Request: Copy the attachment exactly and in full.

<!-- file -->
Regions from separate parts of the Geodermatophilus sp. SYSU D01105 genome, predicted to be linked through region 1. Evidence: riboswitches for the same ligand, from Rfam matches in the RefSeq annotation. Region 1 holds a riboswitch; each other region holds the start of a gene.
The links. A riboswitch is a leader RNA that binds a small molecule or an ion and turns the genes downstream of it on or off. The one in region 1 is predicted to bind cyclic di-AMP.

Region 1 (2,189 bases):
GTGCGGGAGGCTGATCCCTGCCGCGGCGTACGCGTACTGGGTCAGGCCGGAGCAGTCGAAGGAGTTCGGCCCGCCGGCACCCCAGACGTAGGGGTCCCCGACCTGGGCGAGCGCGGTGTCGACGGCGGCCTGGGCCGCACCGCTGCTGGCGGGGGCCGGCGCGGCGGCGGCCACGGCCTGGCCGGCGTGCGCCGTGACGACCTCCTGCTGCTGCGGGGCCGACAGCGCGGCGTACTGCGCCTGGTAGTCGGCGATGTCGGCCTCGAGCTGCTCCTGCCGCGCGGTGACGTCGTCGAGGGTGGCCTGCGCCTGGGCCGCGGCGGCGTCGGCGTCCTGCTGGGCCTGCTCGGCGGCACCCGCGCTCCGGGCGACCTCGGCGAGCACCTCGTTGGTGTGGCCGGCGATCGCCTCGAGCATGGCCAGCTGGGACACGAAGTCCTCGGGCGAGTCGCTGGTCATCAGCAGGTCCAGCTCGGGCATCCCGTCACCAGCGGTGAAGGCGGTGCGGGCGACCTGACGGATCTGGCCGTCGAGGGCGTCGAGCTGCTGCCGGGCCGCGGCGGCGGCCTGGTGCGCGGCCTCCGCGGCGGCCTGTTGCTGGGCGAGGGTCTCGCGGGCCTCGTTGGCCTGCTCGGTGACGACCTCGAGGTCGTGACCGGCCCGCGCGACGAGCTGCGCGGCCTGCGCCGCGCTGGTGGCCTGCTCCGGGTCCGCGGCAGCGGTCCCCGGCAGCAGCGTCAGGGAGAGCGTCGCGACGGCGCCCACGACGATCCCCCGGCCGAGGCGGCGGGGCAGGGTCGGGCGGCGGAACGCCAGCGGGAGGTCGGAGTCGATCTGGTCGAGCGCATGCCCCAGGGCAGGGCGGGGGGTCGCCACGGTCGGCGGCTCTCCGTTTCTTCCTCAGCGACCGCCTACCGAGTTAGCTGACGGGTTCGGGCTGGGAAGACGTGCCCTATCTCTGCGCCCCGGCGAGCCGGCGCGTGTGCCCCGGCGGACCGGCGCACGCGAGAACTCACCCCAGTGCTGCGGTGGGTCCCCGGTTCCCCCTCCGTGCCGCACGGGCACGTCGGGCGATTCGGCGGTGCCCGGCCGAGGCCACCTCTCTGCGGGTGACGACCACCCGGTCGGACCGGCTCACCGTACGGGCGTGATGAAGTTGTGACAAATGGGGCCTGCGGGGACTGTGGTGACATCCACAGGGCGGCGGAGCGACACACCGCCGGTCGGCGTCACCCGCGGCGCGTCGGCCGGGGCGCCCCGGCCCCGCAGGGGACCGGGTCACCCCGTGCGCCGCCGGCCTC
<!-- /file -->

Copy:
Regions from separate parts of the Geodermatophilus sp. SYSU D01105 genome, predicted to be linked through region 1. Evidence: riboswitches for the same ligand, from Rfam matches in the RefSeq annotation. Region 1 holds a riboswitch; each other region holds the start of a gene.
The links. A riboswitch is a leader RNA that binds a small molecule or an ion and turns the genes downstream of it on or off. The one in region 1 is predicted to bind cyclic di-AMP.

Region 1 (2,189 bases):
GTGCGGGAGGCTGATCCCTGCCGCGGCGTACGCGTACTGGGTCAGGCCGGAGCAGTCGAAGGAGTTCGGCCCGCCGGCACCCCAGACGTAGGGGTCCCCGACCTGGGCGAGCGCGGTGTCGACGGCGGCCTGGGCCGCACCGCTGCTGGCGGGGGCCGGCGCGGCGGCGGCCACGGCCTGGCCGGCGTGCGCCGTGACGACCTCCTGCTGCTGCGGGGCCGACAGCGCGGCGTACTGCGCCTGGTAGTCGGCGATGTCGGCCTCGAGCTGCTCCTGCCGCGCGGTGACGTCGTCGAGGGTGGCCTGCGCCTGGGCCGCGGCGGCGTCGGCGTCCTGCTGGGCCTGCTCGGCGGCACCCGCGCTCCGGGCGACCTCGGCGAGCACCTCGTTGGTGTGGCCGGCGATCGCCTCGAGCATGGCCAGCTGGGACACGAAGTCCTCGGGCGAGTCGCTGGTCATCAGCAGGTCCAGCTCGGGCATCCCGTCACCAGCGGTGAAGGCGGTGCGGGCGACCTGACGGATCTGGCCGTCGAGGGCGTCGAGCTGCTGCCGGGCCGCGGCGGCGGCCTGGTGCGCGGCCTCCGCGGCGGCCTGTTGCTGGGCGAGGGTCTCGCGGGCCTCGTTGGCCTGCTCGGTGACGACCTCGAGGTCGTGACCGGCCCGCGCGACGAGCTGCGCGGCCTGCGCCGCGCTGGTGGCCTGCTCCGGGTCCGCGGCAGCGGTCCCCGGCAGCAGCGTCAGGGAGAGCGTCGCGACGGCGCCCACGACGATCCCCCGGCCGAGGCGGCGGGGCAGGGTCGGGCGGCGGAACGCCAGCGGGAGGTCGGAGTCGATCTGGTCGAGCGCATGCCCCAGGGCAGGGCGGGGGGTCGCCACGGTCGGCGGCTCTCCGTTTCTTCCTCAGCGACCGCCTACCGAGTTAGCTGACGGGTTCGGGCTGGGAAGACGTGCCCTATCTCTGCGCCCCGGCGAGCCGGCGCGTGTGCCCCGGCGGACCGGCGCACGCGAGAACTCACCCCAGTGCTGCGGTGGGTCCCCGGTTCCCCCTCCGTGCCGCACGGGCACGTCGGGCGATTCGGCGGTGCCCGGCCGAGGCCACCTCTCTGCGGGTGACGACCACCCGGTCGGACCGGCTCACCGTACGGGCGTGATGAAGTTGTGACAAATGGGGCCTGCGGGGACTGTGGTGACATCCACAGGGCGGCGGAGCGACACACCGCCGGTCGGCGTCACCCGCGGCGCGTCGGCCGGGGCGCCCCGGCCCCGCAGGGGACCGGGTCACCCCGTGCGCCGCCGGCCTC